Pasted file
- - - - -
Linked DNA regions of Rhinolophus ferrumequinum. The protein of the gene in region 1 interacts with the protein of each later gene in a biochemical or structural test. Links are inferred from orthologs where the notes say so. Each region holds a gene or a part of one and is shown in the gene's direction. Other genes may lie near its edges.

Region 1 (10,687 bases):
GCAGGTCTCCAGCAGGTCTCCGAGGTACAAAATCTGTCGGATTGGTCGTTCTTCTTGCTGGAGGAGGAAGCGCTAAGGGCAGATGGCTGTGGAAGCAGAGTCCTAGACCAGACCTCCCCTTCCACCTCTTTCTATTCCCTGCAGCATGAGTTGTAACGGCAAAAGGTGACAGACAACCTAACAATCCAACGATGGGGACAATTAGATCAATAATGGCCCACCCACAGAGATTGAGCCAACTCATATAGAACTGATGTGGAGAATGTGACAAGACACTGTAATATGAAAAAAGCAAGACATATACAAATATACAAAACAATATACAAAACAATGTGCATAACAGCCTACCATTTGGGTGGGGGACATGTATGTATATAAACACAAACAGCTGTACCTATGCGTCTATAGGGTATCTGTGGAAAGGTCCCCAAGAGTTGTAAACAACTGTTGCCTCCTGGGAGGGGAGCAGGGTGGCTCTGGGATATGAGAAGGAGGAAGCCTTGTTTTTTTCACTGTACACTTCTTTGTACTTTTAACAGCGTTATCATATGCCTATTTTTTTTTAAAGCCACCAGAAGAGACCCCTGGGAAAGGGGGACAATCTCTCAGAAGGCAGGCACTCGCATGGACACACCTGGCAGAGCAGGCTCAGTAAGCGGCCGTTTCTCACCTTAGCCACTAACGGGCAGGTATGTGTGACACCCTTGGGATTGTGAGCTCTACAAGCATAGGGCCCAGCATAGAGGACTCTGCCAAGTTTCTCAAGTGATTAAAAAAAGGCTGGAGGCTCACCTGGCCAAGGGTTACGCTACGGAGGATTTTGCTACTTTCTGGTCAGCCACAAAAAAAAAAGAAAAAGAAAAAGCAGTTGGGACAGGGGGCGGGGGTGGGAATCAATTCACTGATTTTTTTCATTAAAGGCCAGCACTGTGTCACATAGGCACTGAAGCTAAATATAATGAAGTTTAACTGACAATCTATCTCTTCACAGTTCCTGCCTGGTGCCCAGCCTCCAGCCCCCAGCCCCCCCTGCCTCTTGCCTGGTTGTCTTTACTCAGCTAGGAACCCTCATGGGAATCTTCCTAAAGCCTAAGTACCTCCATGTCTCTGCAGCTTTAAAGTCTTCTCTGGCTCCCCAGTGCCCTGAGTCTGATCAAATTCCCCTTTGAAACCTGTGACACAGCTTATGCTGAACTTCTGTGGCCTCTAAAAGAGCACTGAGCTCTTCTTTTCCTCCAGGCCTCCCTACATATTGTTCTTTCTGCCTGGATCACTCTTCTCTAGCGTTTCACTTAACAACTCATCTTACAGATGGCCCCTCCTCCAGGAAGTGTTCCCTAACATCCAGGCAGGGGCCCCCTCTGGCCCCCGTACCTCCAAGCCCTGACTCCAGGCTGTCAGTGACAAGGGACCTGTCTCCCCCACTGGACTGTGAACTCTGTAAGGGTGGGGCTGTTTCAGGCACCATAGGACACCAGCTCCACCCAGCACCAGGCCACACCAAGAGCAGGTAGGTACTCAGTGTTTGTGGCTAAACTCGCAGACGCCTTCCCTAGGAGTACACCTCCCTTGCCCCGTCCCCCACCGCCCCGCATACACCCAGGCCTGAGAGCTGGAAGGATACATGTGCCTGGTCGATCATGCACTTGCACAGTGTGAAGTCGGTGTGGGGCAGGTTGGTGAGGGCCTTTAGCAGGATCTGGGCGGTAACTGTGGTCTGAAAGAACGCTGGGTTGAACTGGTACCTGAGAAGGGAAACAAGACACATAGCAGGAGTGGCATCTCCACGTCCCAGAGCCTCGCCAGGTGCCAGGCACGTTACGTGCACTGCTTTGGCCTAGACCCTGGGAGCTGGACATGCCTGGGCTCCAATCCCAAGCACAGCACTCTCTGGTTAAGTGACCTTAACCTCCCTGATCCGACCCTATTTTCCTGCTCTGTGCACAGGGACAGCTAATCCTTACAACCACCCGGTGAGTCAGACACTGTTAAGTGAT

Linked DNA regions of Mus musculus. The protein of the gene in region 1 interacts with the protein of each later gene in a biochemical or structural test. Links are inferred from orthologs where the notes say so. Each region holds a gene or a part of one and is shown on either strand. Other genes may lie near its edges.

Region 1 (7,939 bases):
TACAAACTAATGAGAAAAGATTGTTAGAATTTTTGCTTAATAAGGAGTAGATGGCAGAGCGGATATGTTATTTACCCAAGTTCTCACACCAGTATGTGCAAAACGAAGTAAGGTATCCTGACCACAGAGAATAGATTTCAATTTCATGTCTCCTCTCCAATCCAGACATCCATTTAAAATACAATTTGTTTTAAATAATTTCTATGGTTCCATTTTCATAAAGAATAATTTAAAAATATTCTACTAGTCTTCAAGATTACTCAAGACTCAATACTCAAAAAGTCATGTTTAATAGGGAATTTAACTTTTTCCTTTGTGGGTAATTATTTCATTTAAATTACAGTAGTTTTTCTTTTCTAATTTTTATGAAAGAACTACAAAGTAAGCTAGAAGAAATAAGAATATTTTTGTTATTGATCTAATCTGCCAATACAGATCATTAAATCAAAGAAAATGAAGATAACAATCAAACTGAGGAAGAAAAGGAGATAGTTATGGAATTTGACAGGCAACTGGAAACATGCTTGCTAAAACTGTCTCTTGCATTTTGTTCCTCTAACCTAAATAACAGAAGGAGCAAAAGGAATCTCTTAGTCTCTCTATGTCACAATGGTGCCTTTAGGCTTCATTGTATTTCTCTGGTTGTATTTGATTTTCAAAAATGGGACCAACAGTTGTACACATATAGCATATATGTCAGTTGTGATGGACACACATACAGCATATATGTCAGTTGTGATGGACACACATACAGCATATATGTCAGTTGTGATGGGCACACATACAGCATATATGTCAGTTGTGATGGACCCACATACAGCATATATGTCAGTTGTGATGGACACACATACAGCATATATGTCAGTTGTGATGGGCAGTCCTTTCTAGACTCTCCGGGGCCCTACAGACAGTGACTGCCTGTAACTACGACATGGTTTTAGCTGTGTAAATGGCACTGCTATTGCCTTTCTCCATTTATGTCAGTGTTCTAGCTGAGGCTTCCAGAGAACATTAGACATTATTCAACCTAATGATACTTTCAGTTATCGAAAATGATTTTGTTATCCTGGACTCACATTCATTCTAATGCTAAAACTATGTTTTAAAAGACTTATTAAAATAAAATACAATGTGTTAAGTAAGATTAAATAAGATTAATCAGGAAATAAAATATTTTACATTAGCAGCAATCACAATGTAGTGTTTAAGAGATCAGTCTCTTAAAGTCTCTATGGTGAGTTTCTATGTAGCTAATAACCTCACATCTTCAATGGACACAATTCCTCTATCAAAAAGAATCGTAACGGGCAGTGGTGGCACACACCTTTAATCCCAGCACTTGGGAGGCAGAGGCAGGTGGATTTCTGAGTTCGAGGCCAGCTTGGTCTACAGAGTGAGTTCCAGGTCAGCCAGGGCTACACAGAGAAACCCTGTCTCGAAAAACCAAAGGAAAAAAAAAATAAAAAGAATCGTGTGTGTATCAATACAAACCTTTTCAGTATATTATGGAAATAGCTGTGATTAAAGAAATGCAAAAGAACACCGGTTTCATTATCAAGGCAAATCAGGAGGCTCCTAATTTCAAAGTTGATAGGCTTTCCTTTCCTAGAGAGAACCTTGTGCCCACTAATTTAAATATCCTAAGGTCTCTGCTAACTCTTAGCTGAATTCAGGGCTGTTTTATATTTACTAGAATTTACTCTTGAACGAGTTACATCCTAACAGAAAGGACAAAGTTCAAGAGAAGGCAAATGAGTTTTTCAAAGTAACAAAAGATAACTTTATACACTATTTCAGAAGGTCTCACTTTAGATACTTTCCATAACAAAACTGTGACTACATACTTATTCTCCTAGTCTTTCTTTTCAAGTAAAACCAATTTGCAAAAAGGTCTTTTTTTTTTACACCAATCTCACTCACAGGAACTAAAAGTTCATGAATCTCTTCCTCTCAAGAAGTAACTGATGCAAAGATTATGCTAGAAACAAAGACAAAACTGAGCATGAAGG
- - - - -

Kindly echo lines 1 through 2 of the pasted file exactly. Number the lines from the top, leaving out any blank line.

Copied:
Linked DNA regions of Rhinolophus ferrumequinum. The protein of the gene in region 1 interacts with the protein of each later gene in a biochemical or structural test. Links are inferred from orthologs where the notes say so. Each region holds a gene or a part of one and is shown in the gene's direction. Other genes may lie near its edges.

Region 1 (10,687 bases):